"A pleasingly madcap..."– Kirkus Reviews
An alcoholic, epileptic gunsmith-cum–adventure novelist navigates Key West’s criminal underworld in Rovina’s rollicking debut.
Jack Slater and his stepsister, pediatrician Danielle “Pooka” Sloan, have retreated to South Florida’s Cheeca Lodge for some R & R after the slew of dangerous exploits documented in Slater’s semi-autobiographical novels. As well as fictionalizing family feats, Slater refurbishes guns for Davy Jones’s Locker. He gets a tip about antique ammunition to be salvaged from a 1930s shipwreck and sold to the Sicilian mob. The setup promises a lighthearted gangster romp, but Rovina adds layers of complexity through Slater’s seizures and vivid daydreams, including encounters with alluring sphinxlike alien Lucasia McCall. Slater’s charming first-person narration echoes that of an Ernest Hemingway hero or a hard-boiled Raymond Chandler detective. The salvage plot gets rather lost, though, in a welter of drunken visions, pleasure cruisers, operatic arias, Greek mythological allusions, manga imagery and eccentric minor characters. The reliance on potted superficial descriptions dooms the characters to be similarly shallow (women are especially stereotypical: either 1940s femmes fatales or soft-porn anime heroines). While breathlessly overfull at times, the novel, ironically, takes off slowly. Pages pass with little happening apart from characters lounging waterside, drinking cocktails, enjoying steel-pan music and liaising with criminals. Such languid pacing might suit the breezy, Jimmy Buffett atmosphere, but it does little to hold attention. Readers may also be somewhat alienated by the outmoded technology: The book’s origin in 2000 is reflected in Slater’s devotion to his Cassiopeia PDA (simply replacing it with an iPad could have made this up-to-the-minute). Rovina’s descriptive passages are strong, however, and occasional made-up words (“bumpkinishly,” “sad-sackness”) lend the prose a playful sophistication. With a gangsters-’n’-guns plot, mild raunchiness, preoccupation with technology past and present, and unexplained phenomena, the novel shows traces of nouveau steampunk-lite gems, like Nick Harkaway’s Angelmaker (2012), but a silly deus ex machina ending shortchanges the novel.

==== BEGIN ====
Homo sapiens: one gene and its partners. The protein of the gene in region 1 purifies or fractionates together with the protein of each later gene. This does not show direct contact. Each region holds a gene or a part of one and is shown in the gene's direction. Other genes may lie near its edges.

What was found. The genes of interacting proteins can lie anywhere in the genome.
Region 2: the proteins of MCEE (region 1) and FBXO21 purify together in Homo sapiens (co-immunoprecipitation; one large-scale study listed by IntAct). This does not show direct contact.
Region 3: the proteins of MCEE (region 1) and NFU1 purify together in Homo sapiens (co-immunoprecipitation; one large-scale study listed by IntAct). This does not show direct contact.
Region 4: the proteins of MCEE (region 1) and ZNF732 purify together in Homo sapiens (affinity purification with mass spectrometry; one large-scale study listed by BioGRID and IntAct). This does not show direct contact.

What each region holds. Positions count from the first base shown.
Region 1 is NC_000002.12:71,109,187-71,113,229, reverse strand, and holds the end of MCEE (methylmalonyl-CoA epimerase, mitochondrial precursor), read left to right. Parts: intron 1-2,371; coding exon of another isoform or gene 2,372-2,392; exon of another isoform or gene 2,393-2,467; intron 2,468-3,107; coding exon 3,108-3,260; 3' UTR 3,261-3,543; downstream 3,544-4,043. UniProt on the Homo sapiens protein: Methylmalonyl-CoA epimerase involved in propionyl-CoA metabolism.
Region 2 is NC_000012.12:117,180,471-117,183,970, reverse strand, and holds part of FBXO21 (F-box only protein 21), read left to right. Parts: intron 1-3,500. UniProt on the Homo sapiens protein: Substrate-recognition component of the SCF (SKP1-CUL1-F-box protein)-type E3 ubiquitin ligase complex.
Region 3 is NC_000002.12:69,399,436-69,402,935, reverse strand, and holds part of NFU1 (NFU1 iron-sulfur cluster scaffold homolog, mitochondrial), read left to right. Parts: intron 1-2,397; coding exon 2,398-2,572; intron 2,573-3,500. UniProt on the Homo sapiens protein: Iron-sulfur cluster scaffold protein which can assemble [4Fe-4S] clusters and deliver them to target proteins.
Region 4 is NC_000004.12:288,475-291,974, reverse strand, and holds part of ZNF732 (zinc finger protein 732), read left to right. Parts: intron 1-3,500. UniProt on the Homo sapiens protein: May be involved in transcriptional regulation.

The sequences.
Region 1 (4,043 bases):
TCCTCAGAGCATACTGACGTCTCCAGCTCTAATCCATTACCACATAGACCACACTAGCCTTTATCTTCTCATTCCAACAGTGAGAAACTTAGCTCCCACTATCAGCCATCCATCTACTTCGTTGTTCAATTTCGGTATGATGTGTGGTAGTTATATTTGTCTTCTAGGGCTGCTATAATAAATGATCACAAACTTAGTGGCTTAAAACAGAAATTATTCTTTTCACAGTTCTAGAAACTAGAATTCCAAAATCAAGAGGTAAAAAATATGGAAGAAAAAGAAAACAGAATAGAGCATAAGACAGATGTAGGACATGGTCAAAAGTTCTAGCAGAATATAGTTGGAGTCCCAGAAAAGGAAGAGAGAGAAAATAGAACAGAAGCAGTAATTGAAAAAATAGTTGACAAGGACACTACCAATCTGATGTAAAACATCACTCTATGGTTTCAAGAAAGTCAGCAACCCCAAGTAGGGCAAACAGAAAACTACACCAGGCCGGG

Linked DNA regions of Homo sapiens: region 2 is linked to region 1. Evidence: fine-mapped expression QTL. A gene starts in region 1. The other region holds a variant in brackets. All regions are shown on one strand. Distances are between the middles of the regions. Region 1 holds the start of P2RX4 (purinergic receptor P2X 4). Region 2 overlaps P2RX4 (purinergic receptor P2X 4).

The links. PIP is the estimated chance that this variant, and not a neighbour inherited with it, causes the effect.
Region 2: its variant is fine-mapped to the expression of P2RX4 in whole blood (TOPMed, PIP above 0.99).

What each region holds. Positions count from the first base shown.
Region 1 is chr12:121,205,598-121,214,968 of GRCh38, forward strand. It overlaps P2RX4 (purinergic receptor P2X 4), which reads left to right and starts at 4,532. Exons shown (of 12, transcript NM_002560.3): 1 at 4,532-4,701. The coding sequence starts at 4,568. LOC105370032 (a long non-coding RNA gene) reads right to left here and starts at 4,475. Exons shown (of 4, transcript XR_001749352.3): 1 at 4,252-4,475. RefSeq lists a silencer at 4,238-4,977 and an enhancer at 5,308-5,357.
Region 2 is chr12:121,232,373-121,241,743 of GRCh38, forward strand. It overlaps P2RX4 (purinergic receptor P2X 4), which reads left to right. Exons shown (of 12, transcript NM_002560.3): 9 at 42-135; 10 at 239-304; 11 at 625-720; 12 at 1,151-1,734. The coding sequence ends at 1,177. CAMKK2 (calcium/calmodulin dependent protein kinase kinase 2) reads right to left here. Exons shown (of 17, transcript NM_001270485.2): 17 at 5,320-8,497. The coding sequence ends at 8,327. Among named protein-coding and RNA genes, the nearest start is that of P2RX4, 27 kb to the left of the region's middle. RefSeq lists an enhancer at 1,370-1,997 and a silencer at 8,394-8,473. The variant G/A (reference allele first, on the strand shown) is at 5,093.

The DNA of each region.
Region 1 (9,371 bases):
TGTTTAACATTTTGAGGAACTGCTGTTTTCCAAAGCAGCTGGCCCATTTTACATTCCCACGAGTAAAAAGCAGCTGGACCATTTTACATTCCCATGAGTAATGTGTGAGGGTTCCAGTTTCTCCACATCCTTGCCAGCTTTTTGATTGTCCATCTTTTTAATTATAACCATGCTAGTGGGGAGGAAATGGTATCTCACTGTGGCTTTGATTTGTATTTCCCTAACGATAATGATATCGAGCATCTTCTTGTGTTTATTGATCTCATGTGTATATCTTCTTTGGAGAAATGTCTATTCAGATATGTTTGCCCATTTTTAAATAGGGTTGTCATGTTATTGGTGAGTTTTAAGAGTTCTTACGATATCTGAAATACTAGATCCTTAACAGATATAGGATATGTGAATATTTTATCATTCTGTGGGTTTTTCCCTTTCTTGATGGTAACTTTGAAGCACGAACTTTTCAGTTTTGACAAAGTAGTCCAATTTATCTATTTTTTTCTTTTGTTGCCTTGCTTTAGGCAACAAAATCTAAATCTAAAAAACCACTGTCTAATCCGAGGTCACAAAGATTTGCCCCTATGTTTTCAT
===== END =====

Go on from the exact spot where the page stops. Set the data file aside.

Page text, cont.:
A pleasingly madcap but not quite coherent Caribbean mystery.